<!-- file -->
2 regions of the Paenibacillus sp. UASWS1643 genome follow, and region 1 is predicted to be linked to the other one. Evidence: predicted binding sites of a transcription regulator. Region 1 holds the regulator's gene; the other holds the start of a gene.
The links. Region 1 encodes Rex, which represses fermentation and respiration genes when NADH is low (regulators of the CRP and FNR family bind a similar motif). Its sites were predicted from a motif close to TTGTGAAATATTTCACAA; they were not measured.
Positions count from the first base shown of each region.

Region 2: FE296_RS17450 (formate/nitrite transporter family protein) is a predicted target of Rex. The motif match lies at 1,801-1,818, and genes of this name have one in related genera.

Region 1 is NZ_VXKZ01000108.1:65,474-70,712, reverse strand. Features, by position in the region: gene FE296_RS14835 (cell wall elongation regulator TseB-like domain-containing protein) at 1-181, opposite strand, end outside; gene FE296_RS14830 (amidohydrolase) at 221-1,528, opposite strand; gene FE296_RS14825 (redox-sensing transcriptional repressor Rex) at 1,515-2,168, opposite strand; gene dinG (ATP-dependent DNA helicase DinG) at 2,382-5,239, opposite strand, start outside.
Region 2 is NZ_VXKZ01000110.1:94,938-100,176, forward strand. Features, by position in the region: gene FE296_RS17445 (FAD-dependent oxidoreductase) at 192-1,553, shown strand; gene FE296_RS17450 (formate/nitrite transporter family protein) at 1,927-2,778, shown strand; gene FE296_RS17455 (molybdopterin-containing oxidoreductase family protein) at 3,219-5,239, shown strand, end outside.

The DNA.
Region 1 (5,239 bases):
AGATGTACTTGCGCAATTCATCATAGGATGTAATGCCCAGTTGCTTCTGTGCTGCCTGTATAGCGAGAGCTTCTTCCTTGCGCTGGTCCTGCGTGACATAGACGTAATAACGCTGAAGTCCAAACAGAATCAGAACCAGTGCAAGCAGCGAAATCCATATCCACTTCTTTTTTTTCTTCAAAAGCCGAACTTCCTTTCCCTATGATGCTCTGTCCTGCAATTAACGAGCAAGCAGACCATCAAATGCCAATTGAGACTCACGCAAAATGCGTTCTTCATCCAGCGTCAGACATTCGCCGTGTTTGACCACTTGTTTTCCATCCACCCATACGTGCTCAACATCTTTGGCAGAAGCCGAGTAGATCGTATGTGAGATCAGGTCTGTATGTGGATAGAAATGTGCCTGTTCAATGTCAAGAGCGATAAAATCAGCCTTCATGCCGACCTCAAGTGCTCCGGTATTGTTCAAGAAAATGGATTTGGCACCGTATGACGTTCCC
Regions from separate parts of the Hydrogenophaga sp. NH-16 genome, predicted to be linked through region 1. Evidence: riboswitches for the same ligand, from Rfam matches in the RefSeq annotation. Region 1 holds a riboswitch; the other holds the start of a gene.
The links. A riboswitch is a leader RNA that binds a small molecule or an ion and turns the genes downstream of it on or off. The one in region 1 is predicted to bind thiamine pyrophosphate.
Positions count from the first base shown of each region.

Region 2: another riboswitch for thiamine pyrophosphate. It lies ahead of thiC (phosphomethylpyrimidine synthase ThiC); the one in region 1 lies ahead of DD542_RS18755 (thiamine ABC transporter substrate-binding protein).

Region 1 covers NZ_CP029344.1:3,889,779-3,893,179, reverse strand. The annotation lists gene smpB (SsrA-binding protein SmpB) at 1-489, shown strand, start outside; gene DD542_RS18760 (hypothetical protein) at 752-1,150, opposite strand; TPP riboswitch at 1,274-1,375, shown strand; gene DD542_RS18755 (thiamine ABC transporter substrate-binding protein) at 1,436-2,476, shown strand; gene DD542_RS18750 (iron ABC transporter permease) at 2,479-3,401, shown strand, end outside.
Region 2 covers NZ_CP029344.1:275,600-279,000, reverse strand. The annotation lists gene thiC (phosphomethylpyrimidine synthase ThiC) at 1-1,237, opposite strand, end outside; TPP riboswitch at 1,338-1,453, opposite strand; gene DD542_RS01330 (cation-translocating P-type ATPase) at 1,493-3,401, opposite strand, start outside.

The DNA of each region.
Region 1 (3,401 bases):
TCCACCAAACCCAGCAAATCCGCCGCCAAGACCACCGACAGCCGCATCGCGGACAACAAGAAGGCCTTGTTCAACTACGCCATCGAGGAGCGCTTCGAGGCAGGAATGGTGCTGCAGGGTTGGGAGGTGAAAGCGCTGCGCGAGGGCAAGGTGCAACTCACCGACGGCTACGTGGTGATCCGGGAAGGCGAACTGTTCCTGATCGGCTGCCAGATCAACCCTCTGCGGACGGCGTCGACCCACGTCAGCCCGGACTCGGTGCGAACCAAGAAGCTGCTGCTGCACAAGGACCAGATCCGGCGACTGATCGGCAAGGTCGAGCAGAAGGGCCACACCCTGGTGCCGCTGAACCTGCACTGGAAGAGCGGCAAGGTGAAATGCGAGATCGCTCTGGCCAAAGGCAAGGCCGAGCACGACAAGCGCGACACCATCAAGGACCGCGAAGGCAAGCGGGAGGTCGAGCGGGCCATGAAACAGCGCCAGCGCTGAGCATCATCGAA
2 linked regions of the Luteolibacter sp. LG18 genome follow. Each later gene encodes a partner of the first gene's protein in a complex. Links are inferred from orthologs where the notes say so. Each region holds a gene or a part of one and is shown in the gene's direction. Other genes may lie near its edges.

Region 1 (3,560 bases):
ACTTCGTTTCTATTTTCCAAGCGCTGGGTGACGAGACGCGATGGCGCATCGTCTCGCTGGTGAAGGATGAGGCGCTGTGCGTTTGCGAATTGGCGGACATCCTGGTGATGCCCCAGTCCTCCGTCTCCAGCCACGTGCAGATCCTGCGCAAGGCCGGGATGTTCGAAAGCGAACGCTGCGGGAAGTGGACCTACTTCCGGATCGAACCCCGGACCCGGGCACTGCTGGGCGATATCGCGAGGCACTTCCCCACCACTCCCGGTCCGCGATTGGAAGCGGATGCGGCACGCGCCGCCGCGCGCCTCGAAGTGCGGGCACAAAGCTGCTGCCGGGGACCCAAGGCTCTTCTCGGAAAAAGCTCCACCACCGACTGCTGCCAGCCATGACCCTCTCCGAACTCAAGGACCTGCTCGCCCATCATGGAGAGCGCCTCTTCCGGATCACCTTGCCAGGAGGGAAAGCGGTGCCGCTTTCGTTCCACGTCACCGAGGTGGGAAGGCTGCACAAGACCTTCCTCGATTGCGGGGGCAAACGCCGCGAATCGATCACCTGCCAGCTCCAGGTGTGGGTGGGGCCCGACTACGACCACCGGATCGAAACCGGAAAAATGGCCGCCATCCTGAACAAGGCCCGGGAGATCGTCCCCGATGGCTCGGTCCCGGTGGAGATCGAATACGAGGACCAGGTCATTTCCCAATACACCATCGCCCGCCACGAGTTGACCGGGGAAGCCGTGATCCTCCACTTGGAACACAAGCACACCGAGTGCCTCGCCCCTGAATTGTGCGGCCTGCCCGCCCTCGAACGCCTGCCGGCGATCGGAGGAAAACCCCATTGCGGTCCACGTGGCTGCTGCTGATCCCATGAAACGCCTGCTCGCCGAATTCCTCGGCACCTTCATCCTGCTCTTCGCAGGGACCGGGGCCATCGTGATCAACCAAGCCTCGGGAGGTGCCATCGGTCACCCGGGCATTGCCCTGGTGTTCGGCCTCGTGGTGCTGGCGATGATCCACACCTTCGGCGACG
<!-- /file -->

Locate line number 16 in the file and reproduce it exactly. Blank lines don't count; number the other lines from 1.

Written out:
The DNA of each region.